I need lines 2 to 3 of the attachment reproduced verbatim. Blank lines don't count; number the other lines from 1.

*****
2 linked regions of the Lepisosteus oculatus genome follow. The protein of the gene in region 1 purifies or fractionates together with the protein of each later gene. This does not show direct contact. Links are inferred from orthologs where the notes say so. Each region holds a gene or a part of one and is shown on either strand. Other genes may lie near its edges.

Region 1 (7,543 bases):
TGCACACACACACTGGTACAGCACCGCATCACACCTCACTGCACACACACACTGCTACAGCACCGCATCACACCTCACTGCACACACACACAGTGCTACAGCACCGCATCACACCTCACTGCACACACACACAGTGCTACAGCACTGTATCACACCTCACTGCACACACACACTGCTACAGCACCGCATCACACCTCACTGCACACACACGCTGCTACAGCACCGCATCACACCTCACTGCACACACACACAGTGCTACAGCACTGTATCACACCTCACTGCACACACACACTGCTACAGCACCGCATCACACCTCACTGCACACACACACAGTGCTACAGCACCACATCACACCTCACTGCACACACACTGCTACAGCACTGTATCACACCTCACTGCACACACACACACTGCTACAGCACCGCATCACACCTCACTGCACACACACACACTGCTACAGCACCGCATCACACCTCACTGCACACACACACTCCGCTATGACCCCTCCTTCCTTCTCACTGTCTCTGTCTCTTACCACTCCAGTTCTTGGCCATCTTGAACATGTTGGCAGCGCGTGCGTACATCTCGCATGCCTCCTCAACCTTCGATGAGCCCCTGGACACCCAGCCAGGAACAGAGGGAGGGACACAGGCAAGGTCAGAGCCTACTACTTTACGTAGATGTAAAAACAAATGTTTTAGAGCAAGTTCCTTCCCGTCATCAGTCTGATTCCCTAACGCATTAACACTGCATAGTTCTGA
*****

Region 1 (7,543 bases):
TGCACACACACACTGGTACAGCACCGCATCACACCTCACTGCACACACACACTGCTACAGCACCGCATCACACCTCACTGCACACACACACAGTGCTACAGCACCGCATCACACCTCACTGCACACACACACAGTGCTACAGCACTGTATCACACCTCACTGCACACACACACTGCTACAGCACCGCATCACACCTCACTGCACACACACGCTGCTACAGCACCGCATCACACCTCACTGCACACACACACAGTGCTACAGCACTGTATCACACCTCACTGCACACACACACTGCTACAGCACCGCATCACACCTCACTGCACACACACACAGTGCTACAGCACCACATCACACCTCACTGCACACACACTGCTACAGCACTGTATCACACCTCACTGCACACACACACACTGCTACAGCACCGCATCACACCTCACTGCACACACACACACTGCTACAGCACCGCATCACACCTCACTGCACACACACACTCCGCTATGACCCCTCCTTCCTTCTCACTGTCTCTGTCTCTTACCACTCCAGTTCTTGGCCATCTTGAACATGTTGGCAGCGCGTGCGTACATCTCGCATGCCTCCTCAACCTTCGATGAGCCCCTGGACACCCAGCCAGGAACAGAGGGAGGGACACAGGCAAGGTCAGAGCCTACTACTTTACGTAGATGTAAAAACAAATGTTTTAGAGCAAGTTCCTTCCCGTCATCAGTCTGATTCCCTAACGCATTAACACTGCATAGTTCTGA